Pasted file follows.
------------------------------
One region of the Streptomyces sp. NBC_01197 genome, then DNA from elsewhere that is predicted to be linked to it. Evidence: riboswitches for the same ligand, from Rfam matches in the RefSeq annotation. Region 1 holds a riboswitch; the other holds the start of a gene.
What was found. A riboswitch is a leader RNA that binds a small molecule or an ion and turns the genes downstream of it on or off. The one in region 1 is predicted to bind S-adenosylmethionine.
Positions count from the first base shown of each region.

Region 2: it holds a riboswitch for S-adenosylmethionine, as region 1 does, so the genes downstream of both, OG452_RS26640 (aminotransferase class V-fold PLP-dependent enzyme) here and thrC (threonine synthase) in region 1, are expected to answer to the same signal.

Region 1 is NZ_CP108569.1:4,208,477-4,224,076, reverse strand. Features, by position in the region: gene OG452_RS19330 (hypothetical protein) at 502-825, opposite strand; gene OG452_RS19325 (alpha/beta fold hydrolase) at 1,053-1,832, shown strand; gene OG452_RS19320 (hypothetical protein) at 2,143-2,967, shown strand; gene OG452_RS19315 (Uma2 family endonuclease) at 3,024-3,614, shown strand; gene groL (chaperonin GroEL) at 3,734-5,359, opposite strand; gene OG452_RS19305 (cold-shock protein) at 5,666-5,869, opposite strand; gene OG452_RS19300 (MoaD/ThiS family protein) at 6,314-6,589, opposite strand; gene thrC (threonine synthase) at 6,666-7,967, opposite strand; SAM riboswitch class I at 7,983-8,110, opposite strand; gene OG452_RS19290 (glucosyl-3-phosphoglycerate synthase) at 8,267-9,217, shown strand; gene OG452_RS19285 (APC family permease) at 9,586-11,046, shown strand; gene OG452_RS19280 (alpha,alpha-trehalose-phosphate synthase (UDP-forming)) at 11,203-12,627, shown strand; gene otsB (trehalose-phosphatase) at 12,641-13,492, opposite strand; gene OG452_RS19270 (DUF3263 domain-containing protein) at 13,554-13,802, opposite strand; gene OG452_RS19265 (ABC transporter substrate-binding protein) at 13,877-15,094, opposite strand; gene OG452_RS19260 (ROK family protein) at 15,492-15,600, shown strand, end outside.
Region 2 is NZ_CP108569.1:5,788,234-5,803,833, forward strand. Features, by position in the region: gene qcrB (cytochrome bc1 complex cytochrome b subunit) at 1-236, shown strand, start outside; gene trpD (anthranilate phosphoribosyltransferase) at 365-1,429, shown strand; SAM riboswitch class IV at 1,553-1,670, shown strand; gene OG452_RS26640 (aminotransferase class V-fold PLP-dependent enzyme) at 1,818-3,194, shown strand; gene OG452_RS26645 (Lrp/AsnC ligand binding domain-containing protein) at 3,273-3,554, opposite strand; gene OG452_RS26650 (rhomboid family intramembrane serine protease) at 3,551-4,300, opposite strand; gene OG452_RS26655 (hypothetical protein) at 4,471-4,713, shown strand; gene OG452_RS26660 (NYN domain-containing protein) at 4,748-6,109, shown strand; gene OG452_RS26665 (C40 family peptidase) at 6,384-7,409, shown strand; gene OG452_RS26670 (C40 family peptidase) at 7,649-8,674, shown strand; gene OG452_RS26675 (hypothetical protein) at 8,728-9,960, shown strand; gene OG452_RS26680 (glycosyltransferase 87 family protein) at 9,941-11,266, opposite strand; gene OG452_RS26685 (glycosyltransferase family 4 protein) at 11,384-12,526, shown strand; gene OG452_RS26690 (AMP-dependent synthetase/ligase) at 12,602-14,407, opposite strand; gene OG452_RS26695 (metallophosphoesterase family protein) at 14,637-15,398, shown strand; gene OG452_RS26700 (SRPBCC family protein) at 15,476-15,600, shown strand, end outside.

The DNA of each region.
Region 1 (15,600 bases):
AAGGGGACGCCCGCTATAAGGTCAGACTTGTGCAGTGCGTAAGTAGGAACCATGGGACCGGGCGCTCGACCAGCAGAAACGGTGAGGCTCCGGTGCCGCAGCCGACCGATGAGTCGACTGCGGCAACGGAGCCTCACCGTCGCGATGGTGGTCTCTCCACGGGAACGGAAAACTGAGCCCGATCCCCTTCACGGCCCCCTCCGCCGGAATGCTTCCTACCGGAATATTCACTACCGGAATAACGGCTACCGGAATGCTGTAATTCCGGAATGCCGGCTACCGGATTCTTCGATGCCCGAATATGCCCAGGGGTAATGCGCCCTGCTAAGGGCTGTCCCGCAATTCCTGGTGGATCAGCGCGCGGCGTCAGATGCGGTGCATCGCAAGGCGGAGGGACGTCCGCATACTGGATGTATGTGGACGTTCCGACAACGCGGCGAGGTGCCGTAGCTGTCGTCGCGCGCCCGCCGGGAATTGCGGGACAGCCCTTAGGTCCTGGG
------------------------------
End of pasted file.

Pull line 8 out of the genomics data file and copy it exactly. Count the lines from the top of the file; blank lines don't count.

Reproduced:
Region 1 (15,600 bases):